I’m forever reading about people’s “A-Game”.
“Yeah, yeah, I won the Super High Roller McJigger, I got some luck, but I was playing well. I really brought my A-Game. Yep. Rolled my B through Z-Games up in a picnic blanket, put them in the boot of my Volvo which I then drove into the ship canal. A-Game all the way!”
This is probably just further evidence of me being a cantankerous old witch, but I expect professional players in any sport to bring their A-Game every time they play.
I’m not a football fan, but I am privy to a lot of football dissection conversation, and I very often hear the phrase “we were playing well” about Premiership football teams.
I should bloody well think so. Premiership footballers are world-class, professional sportsmen and they are handsomely remunerated for their dream job of playing football for a living. If they can’t give the impression that ‘they are playing well’ to groups of sofa-bound vessels of heart disease, then they probably shouldn’t be playing at all. Millions of boys (and girls) dream of being professional footballers; A-Game should be default position for these people.
If you get paid £20k just for having your morning shit, you should be bringing your A-Game as a matter of course; if you’re not up to it, then there’s a massive queue behind you.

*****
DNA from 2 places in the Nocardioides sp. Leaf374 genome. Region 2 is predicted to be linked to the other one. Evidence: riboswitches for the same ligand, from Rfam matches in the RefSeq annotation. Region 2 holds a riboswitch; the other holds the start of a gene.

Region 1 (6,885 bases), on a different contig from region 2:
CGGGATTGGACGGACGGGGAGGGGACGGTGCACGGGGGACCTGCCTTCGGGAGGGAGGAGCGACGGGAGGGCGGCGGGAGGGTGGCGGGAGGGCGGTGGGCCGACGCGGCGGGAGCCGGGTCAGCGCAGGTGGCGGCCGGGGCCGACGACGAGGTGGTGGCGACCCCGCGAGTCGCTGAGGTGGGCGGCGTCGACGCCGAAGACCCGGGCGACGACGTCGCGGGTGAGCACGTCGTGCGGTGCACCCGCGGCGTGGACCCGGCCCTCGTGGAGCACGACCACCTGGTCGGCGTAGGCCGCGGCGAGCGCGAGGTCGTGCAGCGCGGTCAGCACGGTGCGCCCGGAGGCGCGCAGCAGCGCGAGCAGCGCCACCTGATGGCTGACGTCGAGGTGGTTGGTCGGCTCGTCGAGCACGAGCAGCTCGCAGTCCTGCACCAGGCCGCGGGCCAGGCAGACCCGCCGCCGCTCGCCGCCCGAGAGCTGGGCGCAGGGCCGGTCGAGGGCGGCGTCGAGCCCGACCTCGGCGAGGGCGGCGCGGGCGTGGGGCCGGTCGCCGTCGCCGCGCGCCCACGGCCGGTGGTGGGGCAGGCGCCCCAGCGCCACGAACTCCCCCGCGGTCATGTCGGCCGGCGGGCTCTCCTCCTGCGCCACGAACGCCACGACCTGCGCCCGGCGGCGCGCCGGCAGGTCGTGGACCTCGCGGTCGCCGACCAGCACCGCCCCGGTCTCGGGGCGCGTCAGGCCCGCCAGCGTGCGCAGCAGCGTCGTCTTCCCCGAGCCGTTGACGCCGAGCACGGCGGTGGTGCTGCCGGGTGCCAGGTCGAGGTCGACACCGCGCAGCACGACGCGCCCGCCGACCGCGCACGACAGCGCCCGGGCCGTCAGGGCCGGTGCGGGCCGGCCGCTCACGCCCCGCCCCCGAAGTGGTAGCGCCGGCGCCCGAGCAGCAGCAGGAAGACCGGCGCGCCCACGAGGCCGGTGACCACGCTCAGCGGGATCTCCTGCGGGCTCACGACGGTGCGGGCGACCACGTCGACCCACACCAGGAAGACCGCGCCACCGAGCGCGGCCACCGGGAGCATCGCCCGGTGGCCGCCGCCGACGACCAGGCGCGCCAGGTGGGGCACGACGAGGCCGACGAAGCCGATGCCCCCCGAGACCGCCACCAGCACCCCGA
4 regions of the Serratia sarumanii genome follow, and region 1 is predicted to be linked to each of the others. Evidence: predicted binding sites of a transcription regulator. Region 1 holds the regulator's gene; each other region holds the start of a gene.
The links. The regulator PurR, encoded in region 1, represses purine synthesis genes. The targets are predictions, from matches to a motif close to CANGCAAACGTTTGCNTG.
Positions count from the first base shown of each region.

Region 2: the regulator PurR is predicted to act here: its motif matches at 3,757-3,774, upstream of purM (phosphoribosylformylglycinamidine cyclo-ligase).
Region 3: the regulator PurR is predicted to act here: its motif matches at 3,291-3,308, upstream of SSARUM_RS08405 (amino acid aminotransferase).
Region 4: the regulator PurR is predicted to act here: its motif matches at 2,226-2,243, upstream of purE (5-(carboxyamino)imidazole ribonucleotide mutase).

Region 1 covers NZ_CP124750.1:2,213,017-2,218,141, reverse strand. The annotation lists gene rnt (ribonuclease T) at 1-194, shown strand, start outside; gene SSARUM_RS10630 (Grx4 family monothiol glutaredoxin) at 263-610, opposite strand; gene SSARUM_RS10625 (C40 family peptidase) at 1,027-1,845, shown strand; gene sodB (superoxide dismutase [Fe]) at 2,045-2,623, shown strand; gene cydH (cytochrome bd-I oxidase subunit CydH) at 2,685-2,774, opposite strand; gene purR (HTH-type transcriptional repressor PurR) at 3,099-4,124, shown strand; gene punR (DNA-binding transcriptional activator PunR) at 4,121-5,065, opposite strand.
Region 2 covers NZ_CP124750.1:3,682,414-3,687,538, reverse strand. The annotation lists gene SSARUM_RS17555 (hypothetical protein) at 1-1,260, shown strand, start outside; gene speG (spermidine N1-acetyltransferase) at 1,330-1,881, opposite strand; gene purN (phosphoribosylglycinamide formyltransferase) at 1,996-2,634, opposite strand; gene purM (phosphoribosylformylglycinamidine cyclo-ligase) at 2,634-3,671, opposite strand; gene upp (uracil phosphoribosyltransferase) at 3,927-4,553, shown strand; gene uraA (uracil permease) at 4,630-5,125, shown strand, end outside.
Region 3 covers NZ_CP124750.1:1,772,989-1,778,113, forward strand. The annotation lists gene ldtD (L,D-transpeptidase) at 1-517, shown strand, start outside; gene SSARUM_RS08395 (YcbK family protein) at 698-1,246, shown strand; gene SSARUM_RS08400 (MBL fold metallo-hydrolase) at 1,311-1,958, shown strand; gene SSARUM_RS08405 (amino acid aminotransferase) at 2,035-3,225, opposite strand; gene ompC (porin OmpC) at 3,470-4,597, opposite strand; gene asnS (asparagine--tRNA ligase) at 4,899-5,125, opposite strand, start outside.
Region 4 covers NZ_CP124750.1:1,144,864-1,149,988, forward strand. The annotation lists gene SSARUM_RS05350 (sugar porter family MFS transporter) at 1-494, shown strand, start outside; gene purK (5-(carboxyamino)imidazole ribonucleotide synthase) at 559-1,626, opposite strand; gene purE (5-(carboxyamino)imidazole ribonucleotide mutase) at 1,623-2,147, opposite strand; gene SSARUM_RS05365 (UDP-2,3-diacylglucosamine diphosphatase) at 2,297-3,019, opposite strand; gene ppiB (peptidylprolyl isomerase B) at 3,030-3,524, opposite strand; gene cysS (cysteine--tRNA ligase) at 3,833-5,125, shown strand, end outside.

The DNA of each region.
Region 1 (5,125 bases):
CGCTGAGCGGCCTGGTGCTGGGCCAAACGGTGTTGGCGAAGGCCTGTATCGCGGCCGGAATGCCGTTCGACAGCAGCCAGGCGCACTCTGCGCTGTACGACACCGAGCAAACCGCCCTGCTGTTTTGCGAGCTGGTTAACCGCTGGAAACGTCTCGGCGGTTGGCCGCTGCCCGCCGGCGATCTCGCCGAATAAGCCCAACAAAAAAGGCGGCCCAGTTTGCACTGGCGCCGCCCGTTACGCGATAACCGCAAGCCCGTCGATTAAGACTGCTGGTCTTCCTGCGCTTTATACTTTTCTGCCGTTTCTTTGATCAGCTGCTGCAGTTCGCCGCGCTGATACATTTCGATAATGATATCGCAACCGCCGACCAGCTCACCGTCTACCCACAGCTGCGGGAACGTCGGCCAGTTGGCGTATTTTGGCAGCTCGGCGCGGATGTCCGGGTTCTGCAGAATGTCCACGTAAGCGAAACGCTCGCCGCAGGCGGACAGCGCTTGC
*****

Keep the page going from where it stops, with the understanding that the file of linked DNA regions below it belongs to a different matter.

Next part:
Poker is no different, I expect the world class players to show me exactly what A-Game means. World-class professional players have days off to prepare for events. They have the money to stay in a nice hotel with a spa and be comfortably transported to and from the cardroom. They can afford to eat healthy, balanced meals and generally spend time getting into a good mindset to play gruelling multiday events. They don’t always do that? Not my problem.
For £0.01 I won a £125 seat to an event in Nottingham. It was start and finish on a Sunday from 11:00 and was due to play there later that week anyway. I had a hotel room from Sunday night, but couldn’t justify £80 for an extra night’s hotel for a £125 seat.